I frequently drive by a coffee shop in the morning in a relatively affluent area. It clearly is popular because the parking spaces are always full as well as along the side of the street. What is most striking is the number of new SUVs parked there. Will these people feel it when gas prices reach $5.00 a gallon--$6.00? I don't know. But I do not think any reality will sink in for the overwhelming majority of Americans until prices rise to at least $4.00 (regular of course) and stay there.

The recent fuel efficiency standards for vehicles that the fools running America recently implemented are hardly worth the time of day. It might have been a "start" ten years ago. It's not now. Progress is telling the automotive industry it's not voluntary or optional, and it's not when it's convenient. And, it is the U.S. that has to take the lead; we have the greatest number of vehicles clogging up the roads and we're the main polluter on this planet. It's worthwhile when we're setting a GOAL of 100 hundred miles to the gallon.
The Ceres investor coalition not long ago analyzed some 100 major companies, in the U.S. and overseas, as to how effectively they're dealing with global warming. For example, in the oil and gas sector, according to Ceres, BP is a "leader" and (not surprisingly) ExxonMobil is a "laggard." But overall, Ceres states the electric power and oil companies are "largely dismissing" the global warming issue. For that matter entire sectors of the economy have not begun to develop clear strategies. The report is entitled Corporate Governance and Climate Change: Making the Connection. While finding out where our money is being invested is important, we can also begin--in the U.S.--tossing out the political errand boys and girls in the November elections. Yeah, you can make a difference.
Last, but certainly not least, don't let any snake-oil car salesman tell you to buy the car because it's got "hybrid technology." According to Jamie Lincoln Kitman, a bureau chief for Automobile Magazine, in a recent New York Times article, there's the good hybrid and maybe not so good hybrids. For example, Kitman points out that, while the Toyota Prius really does get 40 or more miles to the gallon, it's only when you're just driving around town. On the Interstate it stinks. In this case it becomes--where do you do most of your driving? Being environmentally responsible doesn't mean being an uncritical buyer. Yes, the hybrid may be right for you.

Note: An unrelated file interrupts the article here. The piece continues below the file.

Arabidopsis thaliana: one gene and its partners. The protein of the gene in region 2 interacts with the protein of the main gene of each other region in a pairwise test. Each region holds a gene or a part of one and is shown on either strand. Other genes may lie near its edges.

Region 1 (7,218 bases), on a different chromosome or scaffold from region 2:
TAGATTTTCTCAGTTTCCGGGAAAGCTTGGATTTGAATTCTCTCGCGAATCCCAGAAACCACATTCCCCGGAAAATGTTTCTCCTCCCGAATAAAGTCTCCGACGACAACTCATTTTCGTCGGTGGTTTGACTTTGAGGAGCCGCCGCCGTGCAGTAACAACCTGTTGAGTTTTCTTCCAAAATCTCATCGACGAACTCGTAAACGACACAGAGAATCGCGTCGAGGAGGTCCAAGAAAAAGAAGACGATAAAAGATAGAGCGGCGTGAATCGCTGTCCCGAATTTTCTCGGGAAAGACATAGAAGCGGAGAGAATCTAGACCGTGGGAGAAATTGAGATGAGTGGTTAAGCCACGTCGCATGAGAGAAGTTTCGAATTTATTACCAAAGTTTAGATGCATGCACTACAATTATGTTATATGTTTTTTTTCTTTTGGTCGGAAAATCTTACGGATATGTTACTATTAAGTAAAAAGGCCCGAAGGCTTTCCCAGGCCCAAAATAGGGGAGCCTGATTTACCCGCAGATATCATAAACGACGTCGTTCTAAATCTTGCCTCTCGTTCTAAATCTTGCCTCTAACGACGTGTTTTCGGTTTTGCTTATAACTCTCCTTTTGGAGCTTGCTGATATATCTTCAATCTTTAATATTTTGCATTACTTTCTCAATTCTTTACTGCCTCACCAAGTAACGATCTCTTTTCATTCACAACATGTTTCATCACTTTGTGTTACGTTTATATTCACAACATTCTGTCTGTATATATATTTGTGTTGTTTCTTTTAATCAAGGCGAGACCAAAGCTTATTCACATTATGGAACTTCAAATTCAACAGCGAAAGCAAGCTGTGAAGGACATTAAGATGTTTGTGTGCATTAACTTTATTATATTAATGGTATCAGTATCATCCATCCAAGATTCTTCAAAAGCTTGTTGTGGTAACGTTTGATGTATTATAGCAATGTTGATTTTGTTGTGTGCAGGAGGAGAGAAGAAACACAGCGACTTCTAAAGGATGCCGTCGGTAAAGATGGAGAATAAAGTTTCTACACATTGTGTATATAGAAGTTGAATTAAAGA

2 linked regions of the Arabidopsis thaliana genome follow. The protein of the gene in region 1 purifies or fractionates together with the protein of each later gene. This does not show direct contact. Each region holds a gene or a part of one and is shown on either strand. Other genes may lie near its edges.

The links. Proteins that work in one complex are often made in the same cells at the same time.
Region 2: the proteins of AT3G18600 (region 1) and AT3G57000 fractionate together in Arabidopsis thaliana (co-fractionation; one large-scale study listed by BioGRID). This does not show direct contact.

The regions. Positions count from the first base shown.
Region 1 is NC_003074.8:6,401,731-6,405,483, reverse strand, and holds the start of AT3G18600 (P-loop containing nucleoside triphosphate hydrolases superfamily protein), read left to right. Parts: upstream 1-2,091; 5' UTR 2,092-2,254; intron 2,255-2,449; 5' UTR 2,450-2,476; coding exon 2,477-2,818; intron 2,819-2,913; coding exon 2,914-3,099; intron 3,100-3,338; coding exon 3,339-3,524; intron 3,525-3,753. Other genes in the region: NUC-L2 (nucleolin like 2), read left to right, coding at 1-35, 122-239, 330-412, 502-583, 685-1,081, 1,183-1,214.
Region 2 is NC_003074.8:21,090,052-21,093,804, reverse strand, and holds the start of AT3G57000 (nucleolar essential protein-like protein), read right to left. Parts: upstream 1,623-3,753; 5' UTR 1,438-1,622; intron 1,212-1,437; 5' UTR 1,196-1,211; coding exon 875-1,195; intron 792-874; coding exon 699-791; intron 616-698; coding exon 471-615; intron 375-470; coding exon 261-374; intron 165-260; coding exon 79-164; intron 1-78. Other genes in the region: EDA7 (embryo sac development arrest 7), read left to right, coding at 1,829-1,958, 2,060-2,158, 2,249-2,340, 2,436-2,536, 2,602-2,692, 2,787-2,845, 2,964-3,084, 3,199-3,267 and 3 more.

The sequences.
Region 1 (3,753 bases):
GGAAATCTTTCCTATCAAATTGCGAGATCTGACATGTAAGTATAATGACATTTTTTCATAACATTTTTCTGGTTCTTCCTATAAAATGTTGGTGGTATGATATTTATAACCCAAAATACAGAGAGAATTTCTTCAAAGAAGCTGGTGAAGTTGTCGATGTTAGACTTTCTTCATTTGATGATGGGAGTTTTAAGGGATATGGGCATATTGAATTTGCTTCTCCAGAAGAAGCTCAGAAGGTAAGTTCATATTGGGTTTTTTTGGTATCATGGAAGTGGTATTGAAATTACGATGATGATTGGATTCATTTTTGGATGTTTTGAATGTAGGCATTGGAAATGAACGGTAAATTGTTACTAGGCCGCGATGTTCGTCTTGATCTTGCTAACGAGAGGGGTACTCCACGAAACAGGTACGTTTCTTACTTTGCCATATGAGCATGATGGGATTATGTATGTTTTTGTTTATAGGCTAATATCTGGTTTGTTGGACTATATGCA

May every day be Earth Day.

Sunday, April 09, 2006

Another Wood Story

Continuing the 25 March article, I came across a piece in Aljazeera, entitled "Cheap furniture endangering forests." The developed world wants wood products, the cheaper the better, and most likely oblivious to what "cheap" really means. Of course it's an all too familiar story. And China, the willing middleman, is ready to help, well on the way to controlling approximately one-third of furniture manufacturing worldwide.

The most populous country in the world is now the leading importer of wood from tropical forests in the developing world. Some of the more dismal statistics that the Aljazeera article points out is that illegal logging and corruption is widespread among the developing countries that supply the raw wood. Indonesia has lost about 65% of its ancient forests, and the World Bank claims that the country--within 10 years at the most--will lose some of its "richest" areas unless drastic measures are taken to stop the destruction.

As usual, the local communities where the forests are located receive little in compensation, but by the time the finished product reaches New York, Tokyo or London the value has increased thirty or forty times.

Of course it starts with enlightened political leadership in the developed world educating their consumers. Then it becomes the radical idea that global cartoon capitalism doesn't get to decide how to consume finite resources on the planet. Finally, local communities where the raw material comes from begin to receive fair compensation.

Yes, it's hard work getting ethical and intelligent people in positions where they can see beyond the next week or the next election ... as well as getting all of us to understand that "entitlement" has real limits. The fact that we can build a Hummer doesn't mean we should. When's your next election?